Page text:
Volunteers unload coronavirus-control supplies in Suifenhe, Heilongjiang province, on April 19, 2020. (Photo: China Daily)
China is coping with a steady increase in domestic clusters of novel coronavirus infections triggered by people arriving from overseas as local governments intensify testing among high-risk groups to stem a resurgence of the virus.
The Chinese mainland added 16 new infections on Saturday, including nine cases detected in inbound arrivals－the lowest number of daily imported cases in a month－the National Health Commission said.
Though the number of locally transmitted infections dropped to seven on Saturday after four days of maintaining double-digit daily growth, a few regions are facing mounting pressure as clusters of infected people seeded by imported cases rise, commission spokesman Mi Feng said on Sunday.
"The situation highlights the significance of ensuring close management of the epidemic and cutting off community transmission of the virus," he said.
Of the newly added domestic cases on Saturday, six were detected in Heilongjiang province, bringing the total number of confirmed cases there in the past 10 days to 38. In addition, 23 domestic asymptomatic cases were identified during the period, according to the provincial Health Commission. The other domestic case on the mainland was in Guangdong province.
Many of the locally transmitted infections in Heilongjiang are believed to be associated with a few cases in Harbin, the provincial capital, including an 87-year-old man who was recently hospitalized for stroke and infected medical workers and patients in his ward, as well as other people who had come into close contact with him. The source of his infection was reportedly a person in close contact with a young Chinese student who studied abroad and returned to Harbin on March 19.
As the increase in locally transmitted infections underscores the menacing contagiousness of the virus, an increasing number of regions are stepping up testing to sever possible chains of community transmission.
Harbin's city government said on Saturday evening that it will conduct free nucleic acid and antibody tests on all senior high school students and their family members, as well as teachers and staff members involved in their studies. Before tests are completed, all courses will be conducted online.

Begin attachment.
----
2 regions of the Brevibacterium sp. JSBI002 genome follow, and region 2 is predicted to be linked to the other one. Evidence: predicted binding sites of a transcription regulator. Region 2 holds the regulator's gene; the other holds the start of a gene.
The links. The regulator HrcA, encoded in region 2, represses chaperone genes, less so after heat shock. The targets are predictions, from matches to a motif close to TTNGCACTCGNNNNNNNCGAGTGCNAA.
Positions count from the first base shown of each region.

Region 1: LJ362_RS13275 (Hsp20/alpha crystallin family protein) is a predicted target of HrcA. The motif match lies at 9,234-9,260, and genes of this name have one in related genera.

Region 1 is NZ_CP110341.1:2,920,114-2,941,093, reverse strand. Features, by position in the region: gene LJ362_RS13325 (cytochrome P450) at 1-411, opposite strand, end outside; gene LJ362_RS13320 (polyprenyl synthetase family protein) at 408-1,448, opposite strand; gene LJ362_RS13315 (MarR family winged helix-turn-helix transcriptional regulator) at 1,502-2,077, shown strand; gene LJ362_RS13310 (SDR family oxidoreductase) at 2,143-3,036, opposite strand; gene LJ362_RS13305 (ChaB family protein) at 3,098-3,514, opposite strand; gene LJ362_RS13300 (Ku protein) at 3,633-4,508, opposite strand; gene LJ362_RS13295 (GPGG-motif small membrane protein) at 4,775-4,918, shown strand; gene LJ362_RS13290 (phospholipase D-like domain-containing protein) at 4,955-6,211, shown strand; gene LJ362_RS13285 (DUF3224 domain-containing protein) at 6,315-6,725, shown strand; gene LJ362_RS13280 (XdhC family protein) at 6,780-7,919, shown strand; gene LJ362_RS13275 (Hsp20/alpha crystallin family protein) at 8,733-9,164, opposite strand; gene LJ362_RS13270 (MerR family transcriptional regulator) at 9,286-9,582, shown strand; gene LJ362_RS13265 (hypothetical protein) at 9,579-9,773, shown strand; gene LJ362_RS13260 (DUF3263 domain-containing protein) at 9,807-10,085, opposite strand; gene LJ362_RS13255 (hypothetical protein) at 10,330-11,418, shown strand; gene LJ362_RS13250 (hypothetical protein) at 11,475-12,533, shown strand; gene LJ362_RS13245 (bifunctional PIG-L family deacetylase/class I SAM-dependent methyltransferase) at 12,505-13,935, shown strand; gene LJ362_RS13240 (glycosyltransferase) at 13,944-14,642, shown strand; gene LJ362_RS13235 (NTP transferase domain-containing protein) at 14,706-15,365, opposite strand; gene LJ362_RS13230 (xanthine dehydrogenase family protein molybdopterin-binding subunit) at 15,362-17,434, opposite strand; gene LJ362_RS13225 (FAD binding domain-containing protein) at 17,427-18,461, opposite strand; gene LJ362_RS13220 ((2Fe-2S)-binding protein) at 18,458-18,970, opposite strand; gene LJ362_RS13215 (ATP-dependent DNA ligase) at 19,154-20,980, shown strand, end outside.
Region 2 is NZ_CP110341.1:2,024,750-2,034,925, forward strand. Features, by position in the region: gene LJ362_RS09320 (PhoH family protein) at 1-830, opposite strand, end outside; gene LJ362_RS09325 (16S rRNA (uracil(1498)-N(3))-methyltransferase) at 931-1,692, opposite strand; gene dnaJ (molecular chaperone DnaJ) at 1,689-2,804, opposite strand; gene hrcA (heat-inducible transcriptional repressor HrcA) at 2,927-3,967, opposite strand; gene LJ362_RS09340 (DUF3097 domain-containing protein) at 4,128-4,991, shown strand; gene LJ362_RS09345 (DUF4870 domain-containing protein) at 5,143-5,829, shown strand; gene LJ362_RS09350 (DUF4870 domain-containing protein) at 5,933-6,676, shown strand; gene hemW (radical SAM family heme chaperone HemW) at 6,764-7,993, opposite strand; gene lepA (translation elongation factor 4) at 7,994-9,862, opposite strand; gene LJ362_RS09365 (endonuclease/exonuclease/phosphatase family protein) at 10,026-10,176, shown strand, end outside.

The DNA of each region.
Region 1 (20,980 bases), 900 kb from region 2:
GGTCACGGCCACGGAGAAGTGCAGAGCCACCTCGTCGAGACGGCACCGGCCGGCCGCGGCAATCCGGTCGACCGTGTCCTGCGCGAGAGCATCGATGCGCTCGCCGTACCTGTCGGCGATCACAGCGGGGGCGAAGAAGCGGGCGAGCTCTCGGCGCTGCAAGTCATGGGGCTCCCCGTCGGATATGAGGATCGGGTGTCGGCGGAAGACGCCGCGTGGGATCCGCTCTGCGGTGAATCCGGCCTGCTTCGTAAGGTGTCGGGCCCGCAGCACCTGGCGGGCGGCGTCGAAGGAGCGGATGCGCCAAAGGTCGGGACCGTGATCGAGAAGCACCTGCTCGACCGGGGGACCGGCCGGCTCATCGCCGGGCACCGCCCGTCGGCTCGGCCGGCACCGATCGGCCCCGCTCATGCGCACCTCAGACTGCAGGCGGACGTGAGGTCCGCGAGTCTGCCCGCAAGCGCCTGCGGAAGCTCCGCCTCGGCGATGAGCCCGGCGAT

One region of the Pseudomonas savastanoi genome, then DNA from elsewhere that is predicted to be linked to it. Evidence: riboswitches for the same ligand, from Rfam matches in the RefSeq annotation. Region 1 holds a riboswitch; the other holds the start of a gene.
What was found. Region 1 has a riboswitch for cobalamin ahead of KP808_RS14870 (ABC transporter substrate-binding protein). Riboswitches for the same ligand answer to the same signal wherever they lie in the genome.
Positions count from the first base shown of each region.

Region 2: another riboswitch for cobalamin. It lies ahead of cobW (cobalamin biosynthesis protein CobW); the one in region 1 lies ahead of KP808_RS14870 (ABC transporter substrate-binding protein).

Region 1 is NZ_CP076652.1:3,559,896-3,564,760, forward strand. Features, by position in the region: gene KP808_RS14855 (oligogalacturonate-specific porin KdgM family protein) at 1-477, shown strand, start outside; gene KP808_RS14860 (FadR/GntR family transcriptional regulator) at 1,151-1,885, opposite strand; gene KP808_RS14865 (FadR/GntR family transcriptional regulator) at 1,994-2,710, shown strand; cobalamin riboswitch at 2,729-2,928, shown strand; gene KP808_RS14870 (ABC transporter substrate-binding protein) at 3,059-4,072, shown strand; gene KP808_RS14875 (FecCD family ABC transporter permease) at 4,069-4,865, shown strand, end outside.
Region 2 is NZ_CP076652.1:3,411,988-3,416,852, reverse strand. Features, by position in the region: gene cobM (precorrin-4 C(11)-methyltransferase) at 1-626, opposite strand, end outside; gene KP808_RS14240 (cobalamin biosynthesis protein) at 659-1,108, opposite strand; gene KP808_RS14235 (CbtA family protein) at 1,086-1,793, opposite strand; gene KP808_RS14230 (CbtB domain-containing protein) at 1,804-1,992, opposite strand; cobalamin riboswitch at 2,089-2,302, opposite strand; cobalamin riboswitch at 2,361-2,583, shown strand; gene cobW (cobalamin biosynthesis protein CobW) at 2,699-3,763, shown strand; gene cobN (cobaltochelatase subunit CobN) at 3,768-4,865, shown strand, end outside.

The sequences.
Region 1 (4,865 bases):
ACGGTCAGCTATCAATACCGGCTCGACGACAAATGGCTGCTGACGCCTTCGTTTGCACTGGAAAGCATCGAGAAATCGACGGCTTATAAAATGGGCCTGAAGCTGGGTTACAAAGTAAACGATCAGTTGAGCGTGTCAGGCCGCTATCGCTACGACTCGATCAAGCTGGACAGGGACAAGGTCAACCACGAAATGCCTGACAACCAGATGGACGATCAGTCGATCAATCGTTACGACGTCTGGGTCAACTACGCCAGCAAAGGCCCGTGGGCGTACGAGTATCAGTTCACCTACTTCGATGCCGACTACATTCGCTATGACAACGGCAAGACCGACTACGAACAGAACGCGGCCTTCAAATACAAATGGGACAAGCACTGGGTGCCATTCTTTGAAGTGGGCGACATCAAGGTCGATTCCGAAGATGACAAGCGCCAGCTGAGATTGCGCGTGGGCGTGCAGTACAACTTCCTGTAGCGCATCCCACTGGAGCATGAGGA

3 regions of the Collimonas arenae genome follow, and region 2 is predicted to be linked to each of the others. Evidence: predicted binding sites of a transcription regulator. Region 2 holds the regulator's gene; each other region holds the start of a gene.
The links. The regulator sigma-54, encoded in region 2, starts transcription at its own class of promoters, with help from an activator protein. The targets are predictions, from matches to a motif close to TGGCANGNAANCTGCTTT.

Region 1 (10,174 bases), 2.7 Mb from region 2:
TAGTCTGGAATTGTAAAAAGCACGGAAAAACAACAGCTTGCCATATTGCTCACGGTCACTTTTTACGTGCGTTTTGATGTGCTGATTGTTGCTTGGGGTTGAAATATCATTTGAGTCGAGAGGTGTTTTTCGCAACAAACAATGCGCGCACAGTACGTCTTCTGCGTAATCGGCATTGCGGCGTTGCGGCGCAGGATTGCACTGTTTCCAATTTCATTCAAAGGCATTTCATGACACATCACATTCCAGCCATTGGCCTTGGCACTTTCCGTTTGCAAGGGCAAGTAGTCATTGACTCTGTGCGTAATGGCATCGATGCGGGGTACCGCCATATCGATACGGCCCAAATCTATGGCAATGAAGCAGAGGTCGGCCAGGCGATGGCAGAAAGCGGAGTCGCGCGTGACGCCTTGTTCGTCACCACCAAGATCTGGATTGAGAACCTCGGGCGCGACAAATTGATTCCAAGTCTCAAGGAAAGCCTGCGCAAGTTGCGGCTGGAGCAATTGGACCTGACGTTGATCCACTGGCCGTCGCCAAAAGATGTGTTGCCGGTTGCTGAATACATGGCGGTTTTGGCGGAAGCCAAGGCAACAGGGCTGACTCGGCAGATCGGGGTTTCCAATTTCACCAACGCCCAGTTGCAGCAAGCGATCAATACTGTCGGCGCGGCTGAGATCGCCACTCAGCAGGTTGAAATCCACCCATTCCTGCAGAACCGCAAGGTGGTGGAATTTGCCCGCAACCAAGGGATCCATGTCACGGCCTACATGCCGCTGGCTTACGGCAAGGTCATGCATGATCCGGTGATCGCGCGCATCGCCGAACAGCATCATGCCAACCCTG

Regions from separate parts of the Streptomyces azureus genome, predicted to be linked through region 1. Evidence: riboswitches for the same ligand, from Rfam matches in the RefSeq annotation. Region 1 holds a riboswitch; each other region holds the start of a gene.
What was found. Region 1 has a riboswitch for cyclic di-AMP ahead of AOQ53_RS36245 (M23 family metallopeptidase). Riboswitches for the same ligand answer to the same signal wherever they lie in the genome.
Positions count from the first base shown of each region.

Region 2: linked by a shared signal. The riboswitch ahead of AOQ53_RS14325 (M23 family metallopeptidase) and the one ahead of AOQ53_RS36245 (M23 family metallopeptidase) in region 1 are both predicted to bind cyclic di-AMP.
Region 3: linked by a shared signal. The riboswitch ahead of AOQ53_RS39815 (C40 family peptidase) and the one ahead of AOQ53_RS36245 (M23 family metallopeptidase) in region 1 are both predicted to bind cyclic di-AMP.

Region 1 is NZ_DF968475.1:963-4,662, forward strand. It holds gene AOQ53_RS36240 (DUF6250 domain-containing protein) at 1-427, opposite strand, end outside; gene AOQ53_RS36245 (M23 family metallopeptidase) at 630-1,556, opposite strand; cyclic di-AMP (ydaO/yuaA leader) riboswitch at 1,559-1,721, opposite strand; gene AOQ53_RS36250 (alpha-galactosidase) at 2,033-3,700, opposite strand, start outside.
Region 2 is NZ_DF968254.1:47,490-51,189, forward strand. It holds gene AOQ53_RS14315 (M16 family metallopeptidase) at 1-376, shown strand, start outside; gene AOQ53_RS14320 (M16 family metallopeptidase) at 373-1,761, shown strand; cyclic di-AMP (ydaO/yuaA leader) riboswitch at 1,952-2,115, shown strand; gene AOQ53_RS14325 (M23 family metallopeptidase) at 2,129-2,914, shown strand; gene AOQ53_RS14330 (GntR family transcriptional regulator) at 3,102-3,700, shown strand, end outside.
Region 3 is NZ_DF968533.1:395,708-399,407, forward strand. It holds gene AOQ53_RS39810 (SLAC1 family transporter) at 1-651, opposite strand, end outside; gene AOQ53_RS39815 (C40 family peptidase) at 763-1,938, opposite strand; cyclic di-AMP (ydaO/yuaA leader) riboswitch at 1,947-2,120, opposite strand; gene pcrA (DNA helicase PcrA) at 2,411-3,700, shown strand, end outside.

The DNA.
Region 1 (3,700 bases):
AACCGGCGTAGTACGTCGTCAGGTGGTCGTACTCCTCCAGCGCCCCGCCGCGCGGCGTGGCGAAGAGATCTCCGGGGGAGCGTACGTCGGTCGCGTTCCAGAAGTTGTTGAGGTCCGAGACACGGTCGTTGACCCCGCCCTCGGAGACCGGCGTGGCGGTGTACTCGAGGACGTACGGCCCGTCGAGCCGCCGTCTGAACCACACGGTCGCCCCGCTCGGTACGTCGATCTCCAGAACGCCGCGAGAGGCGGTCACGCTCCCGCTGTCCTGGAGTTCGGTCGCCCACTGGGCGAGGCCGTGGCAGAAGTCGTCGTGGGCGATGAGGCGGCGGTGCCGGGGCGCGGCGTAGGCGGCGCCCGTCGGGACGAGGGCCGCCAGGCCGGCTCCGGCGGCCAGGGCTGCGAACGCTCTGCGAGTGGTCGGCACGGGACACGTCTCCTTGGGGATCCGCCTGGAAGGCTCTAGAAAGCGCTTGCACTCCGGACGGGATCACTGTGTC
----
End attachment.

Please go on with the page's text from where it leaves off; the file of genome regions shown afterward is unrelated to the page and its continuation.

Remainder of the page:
Beijing has also stressed improving testing capacities to cover all groups at high risk of contracting or transmitting the virus. It has identified eight groups that must take nucleic acid tests, including confirmed cases and their close contacts, visitors to fever clinics, patients planning to be hospitalized and inbound travelers from overseas or other regions in China, the city government said on Sunday.
In Wuhan, the hardest-hit city in China, wider testing has been rolled out since the lifting of outbound travel restrictions on April 8 as more people travel out of the area to return to work.
Hubei's provincial government announced on Saturday that the epidemic risk rating for Wuhan had been downgraded to low for the first time since the province started publishing risk evaluations in late February. The updated status meant that all cities and counties across the province are now deemed at low risk of spreading the virus.
Wuhan had reported no new infections for two weeks and had added no new suspected cases since March 18, local authorities said on Saturday.
To minimize the risk brought by the city's eased traffic restrictions, the National Health Commission mandates that anyone who works in service sectors or places where exposure to the public is high must take nucleic acid tests for the virus before leaving Wuhan, according to a notice released on Saturday.
The requirement covers teachers, medical staff and other workers at elderly care homes, jails and detention centers. Testing fees will be covered by the government, the commission said.
Other people who intend to leave Wuhan can also take voluntary tests but need to shoulder the costs themselves, and medical institutions in Wuhan are required to fulfill their demands.
By showing test results that attest to their virus-free status, people from Wuhan are allowed to resume working at their destinations, the commission added.
Tian Xuefei and Zhou Huiying contributed to this story.